“By 1997, more than 12 years after the formal opening, the full implication of Mawlana Hazar Imam’s vision for such high profile [Ismaili Centres] was becoming clearer to the international leadership. We were all gathered on the third floor and reflected on how the London Ismaili Centre, the first of all the Centres, was playing such a key role in consolidating the international Jamat, and inspiring excellence in everything that took place within it. The sense of occasion was powerful indeed, and in the evening all the leaders attended prayers in their robes of honour — the prayer hall packed to capacity. What was felt by everyone in the Centre that day and evening was a sense of overwhelming gratitude.”
Mawlana Hazar Imam reviews an exhibition at the Ismaili Centre, London on the occasion of the 40th Anniversary of his accession to the Imamat. He is accompanied by the then President of the Ismaili Council for the UK, Mahmood Ahmed and then Chairman of the Leaders’ International Forum, Dr Zulfikar Esmail. Photo: Courtesy of the Ismaili Council for the UKIn 2003, The Institute of Ismaili Studies held a colloquium on the Holy Qur’an at the Centre, as part of the Institute’s 25th anniversary commemorations. Speaking at the conference, Mawlana Hazar Imam noted that: “The venue for this international colloquium is particularly appropriate. In its architectural design and definition of broader functions, the Ismaili Centre in London, like its counterparts in other countries, has been conceived in a mood of dialogue, of humility, of friendship and of harmony. These Centres reflect a commitment to premiate excellence of endeavour in the realms of the intellect and the spirit.”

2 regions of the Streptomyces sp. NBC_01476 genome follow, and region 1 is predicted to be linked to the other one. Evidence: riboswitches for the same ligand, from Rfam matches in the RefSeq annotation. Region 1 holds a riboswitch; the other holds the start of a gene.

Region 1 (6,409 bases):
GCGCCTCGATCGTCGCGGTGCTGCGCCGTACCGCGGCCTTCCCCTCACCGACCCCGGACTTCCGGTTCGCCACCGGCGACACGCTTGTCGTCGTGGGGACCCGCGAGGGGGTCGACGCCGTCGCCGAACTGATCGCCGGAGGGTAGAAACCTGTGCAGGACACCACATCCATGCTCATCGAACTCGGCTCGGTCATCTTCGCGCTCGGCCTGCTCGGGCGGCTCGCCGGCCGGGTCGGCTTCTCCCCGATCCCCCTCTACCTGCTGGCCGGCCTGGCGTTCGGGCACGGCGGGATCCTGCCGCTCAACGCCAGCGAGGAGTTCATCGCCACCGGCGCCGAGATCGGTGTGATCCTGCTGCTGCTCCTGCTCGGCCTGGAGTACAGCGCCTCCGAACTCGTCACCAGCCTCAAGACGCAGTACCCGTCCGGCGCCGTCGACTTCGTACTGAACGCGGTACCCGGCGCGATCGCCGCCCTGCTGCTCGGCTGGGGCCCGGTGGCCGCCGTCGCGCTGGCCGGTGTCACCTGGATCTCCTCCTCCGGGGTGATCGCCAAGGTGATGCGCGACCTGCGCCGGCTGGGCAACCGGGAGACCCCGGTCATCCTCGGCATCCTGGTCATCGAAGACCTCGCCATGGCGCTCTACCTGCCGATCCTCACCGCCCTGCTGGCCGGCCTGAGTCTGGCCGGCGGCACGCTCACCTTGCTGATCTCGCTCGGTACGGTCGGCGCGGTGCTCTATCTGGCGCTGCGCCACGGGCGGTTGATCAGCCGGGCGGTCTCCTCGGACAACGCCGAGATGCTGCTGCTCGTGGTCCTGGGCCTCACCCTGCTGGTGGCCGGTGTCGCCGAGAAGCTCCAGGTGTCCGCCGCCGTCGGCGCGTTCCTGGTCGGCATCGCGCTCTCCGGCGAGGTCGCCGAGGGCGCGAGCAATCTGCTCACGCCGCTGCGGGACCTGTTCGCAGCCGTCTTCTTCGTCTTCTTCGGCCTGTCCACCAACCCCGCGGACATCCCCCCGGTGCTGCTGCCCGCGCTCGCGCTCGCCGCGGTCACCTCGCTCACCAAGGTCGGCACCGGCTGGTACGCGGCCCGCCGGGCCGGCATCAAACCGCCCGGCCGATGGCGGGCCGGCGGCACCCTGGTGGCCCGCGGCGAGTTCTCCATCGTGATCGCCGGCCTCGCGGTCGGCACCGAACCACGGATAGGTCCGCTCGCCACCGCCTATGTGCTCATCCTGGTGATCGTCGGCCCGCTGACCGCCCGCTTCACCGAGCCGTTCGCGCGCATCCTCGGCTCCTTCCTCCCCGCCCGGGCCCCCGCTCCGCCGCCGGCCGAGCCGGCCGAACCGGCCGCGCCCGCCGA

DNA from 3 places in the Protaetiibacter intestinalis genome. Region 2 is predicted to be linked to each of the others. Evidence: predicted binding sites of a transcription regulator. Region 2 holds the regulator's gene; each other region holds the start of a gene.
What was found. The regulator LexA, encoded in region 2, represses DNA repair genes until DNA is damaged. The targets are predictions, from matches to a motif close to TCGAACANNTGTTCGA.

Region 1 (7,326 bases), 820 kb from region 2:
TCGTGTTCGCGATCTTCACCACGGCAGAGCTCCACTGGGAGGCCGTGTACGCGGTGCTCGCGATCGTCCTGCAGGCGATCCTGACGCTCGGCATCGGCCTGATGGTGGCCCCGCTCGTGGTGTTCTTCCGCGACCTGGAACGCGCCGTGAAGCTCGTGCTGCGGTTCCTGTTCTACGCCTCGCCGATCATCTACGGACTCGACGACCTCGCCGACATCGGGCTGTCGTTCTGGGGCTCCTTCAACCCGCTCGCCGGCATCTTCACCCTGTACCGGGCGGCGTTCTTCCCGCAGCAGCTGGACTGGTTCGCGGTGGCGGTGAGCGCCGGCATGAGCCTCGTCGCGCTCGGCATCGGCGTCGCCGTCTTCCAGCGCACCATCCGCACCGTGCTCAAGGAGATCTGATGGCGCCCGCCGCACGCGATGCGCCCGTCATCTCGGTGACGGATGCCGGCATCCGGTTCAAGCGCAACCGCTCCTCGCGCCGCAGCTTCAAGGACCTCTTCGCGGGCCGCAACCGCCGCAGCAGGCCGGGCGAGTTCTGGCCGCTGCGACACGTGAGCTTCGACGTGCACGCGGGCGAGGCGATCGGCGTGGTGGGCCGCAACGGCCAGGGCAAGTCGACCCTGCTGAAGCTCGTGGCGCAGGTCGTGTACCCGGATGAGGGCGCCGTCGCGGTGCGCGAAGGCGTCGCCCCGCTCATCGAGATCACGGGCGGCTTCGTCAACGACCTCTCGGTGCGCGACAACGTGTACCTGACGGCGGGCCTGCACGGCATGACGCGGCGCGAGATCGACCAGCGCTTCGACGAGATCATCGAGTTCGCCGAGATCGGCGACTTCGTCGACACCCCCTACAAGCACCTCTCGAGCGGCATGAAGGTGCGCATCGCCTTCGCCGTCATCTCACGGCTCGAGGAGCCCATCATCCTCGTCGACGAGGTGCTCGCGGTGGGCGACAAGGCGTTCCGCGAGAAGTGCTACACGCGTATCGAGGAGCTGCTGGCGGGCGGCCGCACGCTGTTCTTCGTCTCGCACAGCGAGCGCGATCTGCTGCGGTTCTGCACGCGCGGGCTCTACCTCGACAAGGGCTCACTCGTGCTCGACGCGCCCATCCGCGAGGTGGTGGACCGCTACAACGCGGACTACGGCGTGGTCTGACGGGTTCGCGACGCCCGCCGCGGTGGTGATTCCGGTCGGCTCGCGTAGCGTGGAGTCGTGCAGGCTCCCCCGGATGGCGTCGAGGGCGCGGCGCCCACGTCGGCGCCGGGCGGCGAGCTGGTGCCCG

In addition to high profile events, the Centre has also hosted thousands of gatherings for the Jamat in the UK, including lectures, debates, parties, weddings, exhibitions, fairs, conferences, training sessions, and workshops. Aliyyah Giga, a member of the Ismaili Tariqah and Religious Education Board for the UK, recalls her first volunteer committee appointment within the Jamat. “It was in 2000, and it was a debate with the motion: This House believes that it is better to be self employed than employed. My role was to be the timekeeper on the day,” she recollects. “I had just finished school and was getting ready to go to university. This was an exciting way to volunteer and at the same time be able to discuss issues that were important to me at the time — and in fact still are today.”